Glass and thatched roofs at Athelhampton

Glass roof and thatched roof at Athelhampton House and Garden

Glass roof and thatched roof at Athelhampton House and Garden

Here is a really good example of context-sensitive design: the glass roof sits beautifully with the thatched roof. It looks as though the pitch is the same and I can’t even be sure whether the piers which support the glass are old or new. But some of the other details are less than perfect – the trip rail, though suitably rustic,  seems unnecessary and the outdoor lantern is not in keeping with the arts and crafts excellence of the Athelhampton garden or indeed with what is described as one of the finest 15th century houses in England.

2 thoughts on “Glass and thatched roofs at Athelhampton

  1. Christine

    The World Buddhist Forum details the listing of Mt Wutai (“five terrace mountain”) in China by UNESCO []. The site listed under the category of ‘cultural landscape’ is an excellent example of the symbiotic relationship of landscape and architecture.

    Understanding the relationship between landscape, architecture and, in this instance, spiritual practice as the management of this site demonstrates is quite complex:

    “The mountain has became more serene after the ‘pulling down’, which is good for religious practice,” said Jamyang Molam, director of administration of the Pusading Lamasery.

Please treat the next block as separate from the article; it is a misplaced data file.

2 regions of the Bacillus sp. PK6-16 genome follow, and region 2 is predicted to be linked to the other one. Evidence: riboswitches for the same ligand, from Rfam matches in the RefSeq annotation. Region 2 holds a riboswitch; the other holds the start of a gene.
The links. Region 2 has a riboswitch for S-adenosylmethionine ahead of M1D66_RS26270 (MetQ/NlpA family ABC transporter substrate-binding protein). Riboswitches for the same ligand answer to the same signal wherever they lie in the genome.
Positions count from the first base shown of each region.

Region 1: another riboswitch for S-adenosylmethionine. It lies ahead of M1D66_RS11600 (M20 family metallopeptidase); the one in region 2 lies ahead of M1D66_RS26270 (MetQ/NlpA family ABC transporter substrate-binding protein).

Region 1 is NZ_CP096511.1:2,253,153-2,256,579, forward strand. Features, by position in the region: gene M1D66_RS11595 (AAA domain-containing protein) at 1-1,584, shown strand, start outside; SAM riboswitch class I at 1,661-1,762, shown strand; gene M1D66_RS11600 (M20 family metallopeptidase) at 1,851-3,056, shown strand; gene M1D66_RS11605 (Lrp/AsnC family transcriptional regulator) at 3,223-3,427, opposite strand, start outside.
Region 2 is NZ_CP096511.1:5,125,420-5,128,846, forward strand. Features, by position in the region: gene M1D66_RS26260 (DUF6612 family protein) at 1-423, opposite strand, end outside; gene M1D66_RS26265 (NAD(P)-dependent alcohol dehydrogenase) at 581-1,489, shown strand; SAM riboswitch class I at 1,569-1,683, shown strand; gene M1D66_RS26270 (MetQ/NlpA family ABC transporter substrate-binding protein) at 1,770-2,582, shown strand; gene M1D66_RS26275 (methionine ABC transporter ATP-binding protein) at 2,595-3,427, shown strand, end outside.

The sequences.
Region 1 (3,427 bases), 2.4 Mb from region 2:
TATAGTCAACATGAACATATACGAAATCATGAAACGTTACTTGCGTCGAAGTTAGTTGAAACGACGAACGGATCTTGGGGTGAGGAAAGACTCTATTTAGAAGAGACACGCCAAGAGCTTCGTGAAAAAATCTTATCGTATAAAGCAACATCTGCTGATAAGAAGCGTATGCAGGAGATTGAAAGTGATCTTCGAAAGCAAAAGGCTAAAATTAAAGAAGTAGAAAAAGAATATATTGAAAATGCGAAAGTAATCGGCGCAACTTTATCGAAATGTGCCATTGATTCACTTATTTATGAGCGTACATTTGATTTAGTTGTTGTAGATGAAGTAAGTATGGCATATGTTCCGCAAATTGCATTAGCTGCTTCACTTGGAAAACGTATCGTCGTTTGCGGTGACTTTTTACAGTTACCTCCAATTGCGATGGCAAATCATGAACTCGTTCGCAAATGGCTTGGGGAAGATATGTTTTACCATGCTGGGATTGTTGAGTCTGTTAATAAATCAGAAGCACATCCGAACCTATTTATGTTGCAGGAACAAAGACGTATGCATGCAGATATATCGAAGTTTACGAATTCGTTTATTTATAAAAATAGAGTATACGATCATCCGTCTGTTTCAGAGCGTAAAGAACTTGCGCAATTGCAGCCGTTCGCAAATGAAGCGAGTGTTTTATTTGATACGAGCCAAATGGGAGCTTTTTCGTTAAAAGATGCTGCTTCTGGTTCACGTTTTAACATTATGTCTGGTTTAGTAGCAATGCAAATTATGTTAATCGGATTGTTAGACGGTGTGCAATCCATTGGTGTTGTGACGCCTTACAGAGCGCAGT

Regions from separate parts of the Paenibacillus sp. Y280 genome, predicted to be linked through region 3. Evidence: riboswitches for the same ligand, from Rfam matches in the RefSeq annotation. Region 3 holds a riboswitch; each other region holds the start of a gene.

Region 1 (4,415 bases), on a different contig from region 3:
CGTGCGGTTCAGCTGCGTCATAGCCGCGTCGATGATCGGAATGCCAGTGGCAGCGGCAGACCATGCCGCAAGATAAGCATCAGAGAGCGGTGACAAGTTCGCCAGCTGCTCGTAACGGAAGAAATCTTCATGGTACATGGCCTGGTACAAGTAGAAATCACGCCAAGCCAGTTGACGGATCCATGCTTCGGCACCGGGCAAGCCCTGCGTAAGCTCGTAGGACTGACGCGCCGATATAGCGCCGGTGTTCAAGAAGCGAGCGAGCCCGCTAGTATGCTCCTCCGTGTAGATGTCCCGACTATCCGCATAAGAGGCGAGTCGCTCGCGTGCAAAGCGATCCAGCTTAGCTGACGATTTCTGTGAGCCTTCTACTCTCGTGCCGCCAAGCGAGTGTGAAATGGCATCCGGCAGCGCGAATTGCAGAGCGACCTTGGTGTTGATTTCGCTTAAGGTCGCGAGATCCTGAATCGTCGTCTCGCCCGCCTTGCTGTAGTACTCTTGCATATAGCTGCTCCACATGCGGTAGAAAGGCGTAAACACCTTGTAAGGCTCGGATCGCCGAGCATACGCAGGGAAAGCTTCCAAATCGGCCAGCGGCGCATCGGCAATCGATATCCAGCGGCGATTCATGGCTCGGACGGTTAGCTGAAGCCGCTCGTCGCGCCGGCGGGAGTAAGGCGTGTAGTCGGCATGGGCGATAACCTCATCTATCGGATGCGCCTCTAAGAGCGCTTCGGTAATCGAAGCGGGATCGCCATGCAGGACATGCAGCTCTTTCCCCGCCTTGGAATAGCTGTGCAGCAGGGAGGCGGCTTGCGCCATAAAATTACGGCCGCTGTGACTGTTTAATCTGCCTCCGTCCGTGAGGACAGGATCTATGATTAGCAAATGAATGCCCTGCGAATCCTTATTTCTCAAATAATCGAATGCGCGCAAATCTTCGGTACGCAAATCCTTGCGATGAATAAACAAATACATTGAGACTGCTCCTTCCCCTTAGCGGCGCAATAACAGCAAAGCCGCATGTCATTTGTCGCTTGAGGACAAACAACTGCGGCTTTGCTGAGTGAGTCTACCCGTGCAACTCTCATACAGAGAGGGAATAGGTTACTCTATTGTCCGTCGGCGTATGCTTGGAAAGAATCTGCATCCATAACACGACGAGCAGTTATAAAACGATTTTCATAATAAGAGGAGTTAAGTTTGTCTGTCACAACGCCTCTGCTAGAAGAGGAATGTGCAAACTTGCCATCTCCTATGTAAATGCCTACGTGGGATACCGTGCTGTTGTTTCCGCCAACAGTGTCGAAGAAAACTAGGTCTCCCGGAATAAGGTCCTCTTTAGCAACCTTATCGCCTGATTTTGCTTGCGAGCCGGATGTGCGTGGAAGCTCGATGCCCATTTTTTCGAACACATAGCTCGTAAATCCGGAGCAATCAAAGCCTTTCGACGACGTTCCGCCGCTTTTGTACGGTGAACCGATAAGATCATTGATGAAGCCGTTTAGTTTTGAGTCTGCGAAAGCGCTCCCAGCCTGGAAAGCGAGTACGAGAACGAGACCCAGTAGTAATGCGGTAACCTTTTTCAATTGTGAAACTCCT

[]See also the Annexure Survey Drawings of Significant Temples.

    In the UNESCO documents the importance of the temple complex located on Mt Wutai to World Buddhist practice is described as:

    “There had been monks from India, Nepal, Sri Lanka,Burma, Vietnam, Korean and Japan who traveled here to obtain sutra and be enlightened. In this manner the Buddhist culture and arts of Mount Wutai, including the Manjusri Worship, Avatamsaka Studies,Vinaya Studies, Buddhist music, sculpture, architecture, spread to the south and east Asian countries. The Manjusri Worship practiced at Mount Wutai became the common belief of Buddhist devotees in
    all Oriental nations and Mount Wutai became a worldly recognized Sacred Place for Buddhism equivalent to the Vulture Mountain of India.”

  2. Tom Turner Post author

    I think Buddhism is the world religion with the strongest relationship to gardens and that its, equally strong, relationship with natural landscapes probably comes directly from Hindu beliefs and traditions. And, since you mention it, there is something puzzlingly Buddhist about my photo of Athelhampton.


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